“Fast-food employees [were] joined by workers from other industries that typically pay low hourly wages, including home care, child care, residential care, maintenance, and security. Adjunct professors — who make, on average, around $31,000 annually. Elected leaders, clergy allies, Black Lives Matter activists, immigration advocates and members of women’s groups [were] all present at various walkouts and rallies across the U.S, according to Fight for $15, the union-supported group behind this movement. The day of action comes as the issue of minimum wage takes center stage in the run up to the 2016 presidential election.” Full story here.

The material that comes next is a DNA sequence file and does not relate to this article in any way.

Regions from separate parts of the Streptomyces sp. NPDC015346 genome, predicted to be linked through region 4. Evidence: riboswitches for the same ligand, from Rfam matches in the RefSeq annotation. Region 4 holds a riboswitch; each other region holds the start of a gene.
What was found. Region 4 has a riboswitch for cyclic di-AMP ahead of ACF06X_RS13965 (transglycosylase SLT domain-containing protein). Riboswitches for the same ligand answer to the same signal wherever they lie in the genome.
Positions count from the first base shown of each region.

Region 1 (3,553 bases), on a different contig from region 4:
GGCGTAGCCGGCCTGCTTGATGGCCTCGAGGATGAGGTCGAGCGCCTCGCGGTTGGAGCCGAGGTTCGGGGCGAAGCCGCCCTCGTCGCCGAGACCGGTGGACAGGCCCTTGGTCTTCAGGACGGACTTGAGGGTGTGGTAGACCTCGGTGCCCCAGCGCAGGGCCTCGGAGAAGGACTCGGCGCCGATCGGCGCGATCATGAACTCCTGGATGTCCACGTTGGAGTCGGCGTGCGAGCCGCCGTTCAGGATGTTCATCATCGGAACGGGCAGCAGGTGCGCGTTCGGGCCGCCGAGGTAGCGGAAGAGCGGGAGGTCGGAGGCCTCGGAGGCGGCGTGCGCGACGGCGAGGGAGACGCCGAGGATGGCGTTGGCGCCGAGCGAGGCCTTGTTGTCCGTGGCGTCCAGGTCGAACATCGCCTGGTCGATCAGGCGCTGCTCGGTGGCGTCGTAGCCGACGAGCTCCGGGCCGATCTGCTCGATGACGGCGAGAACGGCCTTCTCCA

“How the once-fledgling campaign has captivated national political discourse is a testament to the uneasiness still felt by many Americans left out of the recovery from the Great Recession. Although jobs have continued to grow since the depths of the downturn, earnings for lower- and middle-income workers have not. By galvanizing efforts around fast-food workers — people who many interact with on a daily basis — the movement’s organizers, backed in part by the nation’s second-largest labor union, have worked to change the public perception of low-wage work.”